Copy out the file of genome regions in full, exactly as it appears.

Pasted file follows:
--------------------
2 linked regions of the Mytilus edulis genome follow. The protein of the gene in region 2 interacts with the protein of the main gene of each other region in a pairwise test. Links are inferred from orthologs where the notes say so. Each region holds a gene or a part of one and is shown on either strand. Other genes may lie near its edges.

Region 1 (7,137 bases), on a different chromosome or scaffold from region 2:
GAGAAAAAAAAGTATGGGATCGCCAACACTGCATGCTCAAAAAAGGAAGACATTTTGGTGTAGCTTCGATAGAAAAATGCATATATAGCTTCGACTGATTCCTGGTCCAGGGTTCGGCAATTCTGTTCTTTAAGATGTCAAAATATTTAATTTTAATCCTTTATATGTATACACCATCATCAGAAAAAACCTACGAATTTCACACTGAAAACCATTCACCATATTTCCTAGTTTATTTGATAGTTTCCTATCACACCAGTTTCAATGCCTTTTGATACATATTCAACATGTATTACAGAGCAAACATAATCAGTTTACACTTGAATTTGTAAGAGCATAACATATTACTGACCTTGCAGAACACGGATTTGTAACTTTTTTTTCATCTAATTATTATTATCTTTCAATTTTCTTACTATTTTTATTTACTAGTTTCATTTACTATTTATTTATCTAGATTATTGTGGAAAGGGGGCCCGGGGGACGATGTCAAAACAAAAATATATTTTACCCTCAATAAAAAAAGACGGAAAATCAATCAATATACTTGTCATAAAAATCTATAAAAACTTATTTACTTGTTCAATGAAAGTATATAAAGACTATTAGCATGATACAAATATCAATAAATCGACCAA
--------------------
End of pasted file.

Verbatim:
2 linked regions of the Mytilus edulis genome follow. The protein of the gene in region 2 interacts with the protein of the main gene of each other region in a pairwise test. Links are inferred from orthologs where the notes say so. Each region holds a gene or a part of one and is shown on either strand. Other genes may lie near its edges.

Region 1 (7,137 bases), on a different chromosome or scaffold from region 2:
GAGAAAAAAAAGTATGGGATCGCCAACACTGCATGCTCAAAAAAGGAAGACATTTTGGTGTAGCTTCGATAGAAAAATGCATATATAGCTTCGACTGATTCCTGGTCCAGGGTTCGGCAATTCTGTTCTTTAAGATGTCAAAATATTTAATTTTAATCCTTTATATGTATACACCATCATCAGAAAAAACCTACGAATTTCACACTGAAAACCATTCACCATATTTCCTAGTTTATTTGATAGTTTCCTATCACACCAGTTTCAATGCCTTTTGATACATATTCAACATGTATTACAGAGCAAACATAATCAGTTTACACTTGAATTTGTAAGAGCATAACATATTACTGACCTTGCAGAACACGGATTTGTAACTTTTTTTTCATCTAATTATTATTATCTTTCAATTTTCTTACTATTTTTATTTACTAGTTTCATTTACTATTTATTTATCTAGATTATTGTGGAAAGGGGGCCCGGGGGACGATGTCAAAACAAAAATATATTTTACCCTCAATAAAAAAAGACGGAAAATCAATCAATATACTTGTCATAAAAATCTATAAAAACTTATTTACTTGTTCAATGAAAGTATATAAAGACTATTAGCATGATACAAATATCAATAAATCGACCAA